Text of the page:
by Nicolas Colin, Co-founder & Partner at The Family
Our model is relatively simple, based on the idea that the entrepreneurial ecosystem has three characteristic ingredients. They are as follows:
- capital—by definition, no new business can be launched without money and relevant infrastructures (which consist of capital tied up in tangible assets);
- know-how—you need engineers, developers, designers, salespeople: all those whose skills are necessary for launching and growing innovative businesses;
- rebellion—an entrepreneur always challenges the status quo. If they wanted to play by the book, they would innovate within big, established companies, where they would be better paid and would have access to more resources.
All three ingredients are present, in variable proportions, in every country. But the most important thing is not simply their relative presence or absence in a certain place. Rather, it’s the degree to which they mix within the entrepreneurial part of the economy. That is to say, is there a place where all three ingredients come together, where capitalists, engineers, and rebels get to know one another and do great work together?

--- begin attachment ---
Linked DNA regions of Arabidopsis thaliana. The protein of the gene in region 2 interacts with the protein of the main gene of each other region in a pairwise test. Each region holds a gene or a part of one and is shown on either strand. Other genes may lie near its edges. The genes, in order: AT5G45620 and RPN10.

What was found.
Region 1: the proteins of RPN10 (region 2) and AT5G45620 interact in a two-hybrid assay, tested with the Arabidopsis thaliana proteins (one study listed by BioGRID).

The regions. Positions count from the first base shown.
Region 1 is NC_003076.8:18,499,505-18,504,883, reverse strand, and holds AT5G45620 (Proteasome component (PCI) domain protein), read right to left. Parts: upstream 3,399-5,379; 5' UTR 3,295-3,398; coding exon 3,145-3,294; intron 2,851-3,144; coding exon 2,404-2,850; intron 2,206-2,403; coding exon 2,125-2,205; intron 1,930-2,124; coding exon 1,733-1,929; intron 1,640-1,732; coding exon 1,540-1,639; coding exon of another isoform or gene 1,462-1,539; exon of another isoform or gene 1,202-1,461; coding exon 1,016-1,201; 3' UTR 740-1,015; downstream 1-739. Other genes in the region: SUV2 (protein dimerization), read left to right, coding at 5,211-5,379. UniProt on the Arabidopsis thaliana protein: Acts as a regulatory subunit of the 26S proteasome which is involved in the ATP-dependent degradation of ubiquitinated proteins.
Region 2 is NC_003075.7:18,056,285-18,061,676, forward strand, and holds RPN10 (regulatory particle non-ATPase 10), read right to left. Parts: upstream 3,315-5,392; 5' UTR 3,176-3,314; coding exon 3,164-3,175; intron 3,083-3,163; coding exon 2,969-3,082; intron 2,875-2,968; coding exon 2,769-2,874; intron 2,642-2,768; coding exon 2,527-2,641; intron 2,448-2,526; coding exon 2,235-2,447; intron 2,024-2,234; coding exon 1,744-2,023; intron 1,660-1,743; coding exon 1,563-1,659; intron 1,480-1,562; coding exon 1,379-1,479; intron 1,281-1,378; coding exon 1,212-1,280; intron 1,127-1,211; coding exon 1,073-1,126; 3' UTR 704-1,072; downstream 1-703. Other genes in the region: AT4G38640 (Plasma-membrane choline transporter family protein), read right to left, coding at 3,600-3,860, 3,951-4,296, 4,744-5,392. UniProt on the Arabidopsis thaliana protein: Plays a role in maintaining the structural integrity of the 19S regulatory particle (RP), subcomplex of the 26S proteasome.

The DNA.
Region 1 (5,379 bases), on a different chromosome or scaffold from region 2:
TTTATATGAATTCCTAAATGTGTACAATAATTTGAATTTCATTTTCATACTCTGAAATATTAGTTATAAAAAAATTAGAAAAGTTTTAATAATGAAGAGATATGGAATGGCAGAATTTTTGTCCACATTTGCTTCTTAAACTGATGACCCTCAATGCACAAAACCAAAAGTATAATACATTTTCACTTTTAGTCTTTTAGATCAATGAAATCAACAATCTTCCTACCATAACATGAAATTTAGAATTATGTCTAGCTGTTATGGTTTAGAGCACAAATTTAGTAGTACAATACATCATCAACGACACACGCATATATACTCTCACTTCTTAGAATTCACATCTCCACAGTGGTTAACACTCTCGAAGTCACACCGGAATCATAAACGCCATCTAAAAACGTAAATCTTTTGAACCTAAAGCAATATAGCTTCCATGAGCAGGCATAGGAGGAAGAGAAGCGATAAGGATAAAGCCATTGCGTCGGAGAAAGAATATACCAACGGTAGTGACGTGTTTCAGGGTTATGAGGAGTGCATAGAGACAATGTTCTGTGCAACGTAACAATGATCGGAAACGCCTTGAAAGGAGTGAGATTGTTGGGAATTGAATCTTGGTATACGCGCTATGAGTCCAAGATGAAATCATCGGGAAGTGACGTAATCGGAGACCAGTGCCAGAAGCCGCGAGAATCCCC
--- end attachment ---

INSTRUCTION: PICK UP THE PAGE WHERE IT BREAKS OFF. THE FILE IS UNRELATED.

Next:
The way the three ingredients are combined tells a great deal about a given country’s specific economy and sociology. There are seven possible combinations…
Read the entire article here: What Makes an Entrepreneurial Ecosystem by Nicolas Colin